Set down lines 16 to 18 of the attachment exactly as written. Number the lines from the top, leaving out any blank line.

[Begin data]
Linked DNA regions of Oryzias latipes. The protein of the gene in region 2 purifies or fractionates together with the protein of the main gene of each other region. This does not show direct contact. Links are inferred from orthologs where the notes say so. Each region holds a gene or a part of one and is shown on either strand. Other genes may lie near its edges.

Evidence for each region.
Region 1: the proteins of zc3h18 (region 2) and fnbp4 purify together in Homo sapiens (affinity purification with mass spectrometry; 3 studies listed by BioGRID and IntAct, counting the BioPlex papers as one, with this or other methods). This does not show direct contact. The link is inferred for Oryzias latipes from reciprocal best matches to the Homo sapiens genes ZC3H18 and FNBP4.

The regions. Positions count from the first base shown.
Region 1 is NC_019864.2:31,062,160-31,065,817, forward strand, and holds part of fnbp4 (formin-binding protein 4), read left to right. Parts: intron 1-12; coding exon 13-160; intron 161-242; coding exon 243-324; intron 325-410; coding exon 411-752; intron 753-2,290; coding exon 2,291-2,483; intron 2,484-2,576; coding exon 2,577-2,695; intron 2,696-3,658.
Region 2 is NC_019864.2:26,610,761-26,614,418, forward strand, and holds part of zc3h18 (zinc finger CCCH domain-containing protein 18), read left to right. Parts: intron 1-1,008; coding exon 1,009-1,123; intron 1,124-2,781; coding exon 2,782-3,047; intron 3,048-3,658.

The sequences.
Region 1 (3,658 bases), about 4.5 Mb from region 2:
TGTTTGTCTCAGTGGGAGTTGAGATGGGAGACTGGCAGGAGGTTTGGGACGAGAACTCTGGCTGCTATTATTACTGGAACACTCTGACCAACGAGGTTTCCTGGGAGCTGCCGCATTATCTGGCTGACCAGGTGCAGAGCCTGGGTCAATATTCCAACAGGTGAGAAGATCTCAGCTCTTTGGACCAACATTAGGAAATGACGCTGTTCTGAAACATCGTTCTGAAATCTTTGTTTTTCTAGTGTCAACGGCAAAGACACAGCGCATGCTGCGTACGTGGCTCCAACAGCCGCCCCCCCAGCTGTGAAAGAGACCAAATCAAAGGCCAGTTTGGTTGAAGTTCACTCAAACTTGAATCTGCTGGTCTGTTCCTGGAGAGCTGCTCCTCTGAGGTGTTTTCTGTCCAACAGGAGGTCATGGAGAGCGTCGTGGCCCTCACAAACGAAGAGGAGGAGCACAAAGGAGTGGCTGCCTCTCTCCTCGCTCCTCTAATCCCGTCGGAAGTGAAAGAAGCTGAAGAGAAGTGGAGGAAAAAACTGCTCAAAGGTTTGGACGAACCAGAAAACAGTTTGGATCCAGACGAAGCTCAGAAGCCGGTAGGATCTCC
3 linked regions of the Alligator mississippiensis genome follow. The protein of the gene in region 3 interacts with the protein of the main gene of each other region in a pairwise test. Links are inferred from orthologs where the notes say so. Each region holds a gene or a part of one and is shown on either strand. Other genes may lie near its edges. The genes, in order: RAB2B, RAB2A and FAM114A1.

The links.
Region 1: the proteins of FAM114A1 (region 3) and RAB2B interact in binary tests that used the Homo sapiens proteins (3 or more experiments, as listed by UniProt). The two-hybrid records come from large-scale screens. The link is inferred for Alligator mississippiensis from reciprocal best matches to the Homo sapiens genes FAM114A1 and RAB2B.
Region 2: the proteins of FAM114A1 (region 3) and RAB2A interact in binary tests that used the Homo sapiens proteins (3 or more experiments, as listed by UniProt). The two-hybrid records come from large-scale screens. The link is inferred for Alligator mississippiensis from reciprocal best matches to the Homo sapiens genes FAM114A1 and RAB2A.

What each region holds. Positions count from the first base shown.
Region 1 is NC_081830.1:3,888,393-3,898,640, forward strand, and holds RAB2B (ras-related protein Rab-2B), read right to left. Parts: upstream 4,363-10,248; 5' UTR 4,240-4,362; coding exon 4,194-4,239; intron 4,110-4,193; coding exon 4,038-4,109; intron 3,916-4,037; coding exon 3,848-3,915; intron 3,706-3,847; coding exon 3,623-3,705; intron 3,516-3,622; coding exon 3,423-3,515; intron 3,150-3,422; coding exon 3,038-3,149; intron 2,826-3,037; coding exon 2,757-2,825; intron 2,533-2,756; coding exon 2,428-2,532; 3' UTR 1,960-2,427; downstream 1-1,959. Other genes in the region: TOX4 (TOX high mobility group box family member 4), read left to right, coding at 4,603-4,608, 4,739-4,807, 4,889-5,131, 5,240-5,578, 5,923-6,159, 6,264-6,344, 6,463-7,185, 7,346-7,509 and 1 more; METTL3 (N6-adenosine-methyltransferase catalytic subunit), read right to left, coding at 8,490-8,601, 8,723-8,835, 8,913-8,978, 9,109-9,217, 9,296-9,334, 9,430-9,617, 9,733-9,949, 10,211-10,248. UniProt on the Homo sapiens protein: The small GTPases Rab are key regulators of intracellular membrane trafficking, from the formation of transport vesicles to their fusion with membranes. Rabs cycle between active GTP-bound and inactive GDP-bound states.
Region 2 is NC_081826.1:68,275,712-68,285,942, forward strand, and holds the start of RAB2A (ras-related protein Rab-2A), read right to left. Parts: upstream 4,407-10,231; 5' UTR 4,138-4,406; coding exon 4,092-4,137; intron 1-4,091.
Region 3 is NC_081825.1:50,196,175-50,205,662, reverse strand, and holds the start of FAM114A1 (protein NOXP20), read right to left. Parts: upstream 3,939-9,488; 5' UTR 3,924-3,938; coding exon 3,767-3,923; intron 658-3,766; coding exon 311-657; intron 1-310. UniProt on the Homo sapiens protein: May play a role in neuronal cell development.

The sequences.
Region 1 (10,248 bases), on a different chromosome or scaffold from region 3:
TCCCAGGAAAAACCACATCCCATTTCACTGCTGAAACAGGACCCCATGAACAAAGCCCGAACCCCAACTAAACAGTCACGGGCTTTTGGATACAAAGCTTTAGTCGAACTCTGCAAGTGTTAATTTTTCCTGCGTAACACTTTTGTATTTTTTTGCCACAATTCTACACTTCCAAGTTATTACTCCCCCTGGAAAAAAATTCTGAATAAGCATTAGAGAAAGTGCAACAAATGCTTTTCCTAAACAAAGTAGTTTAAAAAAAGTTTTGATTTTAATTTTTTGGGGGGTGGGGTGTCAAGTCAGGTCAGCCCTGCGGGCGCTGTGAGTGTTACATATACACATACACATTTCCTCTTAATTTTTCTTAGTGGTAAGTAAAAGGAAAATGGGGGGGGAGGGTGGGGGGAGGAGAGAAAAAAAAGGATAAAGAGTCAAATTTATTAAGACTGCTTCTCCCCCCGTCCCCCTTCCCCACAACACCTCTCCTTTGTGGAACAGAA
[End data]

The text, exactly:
Region 2 is NC_081826.1:68,275,712-68,285,942, forward strand, and holds the start of RAB2A (ras-related protein Rab-2A), read right to left. Parts: upstream 4,407-10,231; 5' UTR 4,138-4,406; coding exon 4,092-4,137; intron 1-4,091.
Region 3 is NC_081825.1:50,196,175-50,205,662, reverse strand, and holds the start of FAM114A1 (protein NOXP20), read right to left. Parts: upstream 3,939-9,488; 5' UTR 3,924-3,938; coding exon 3,767-3,923; intron 658-3,766; coding exon 311-657; intron 1-310. UniProt on the Homo sapiens protein: May play a role in neuronal cell development.

The sequences.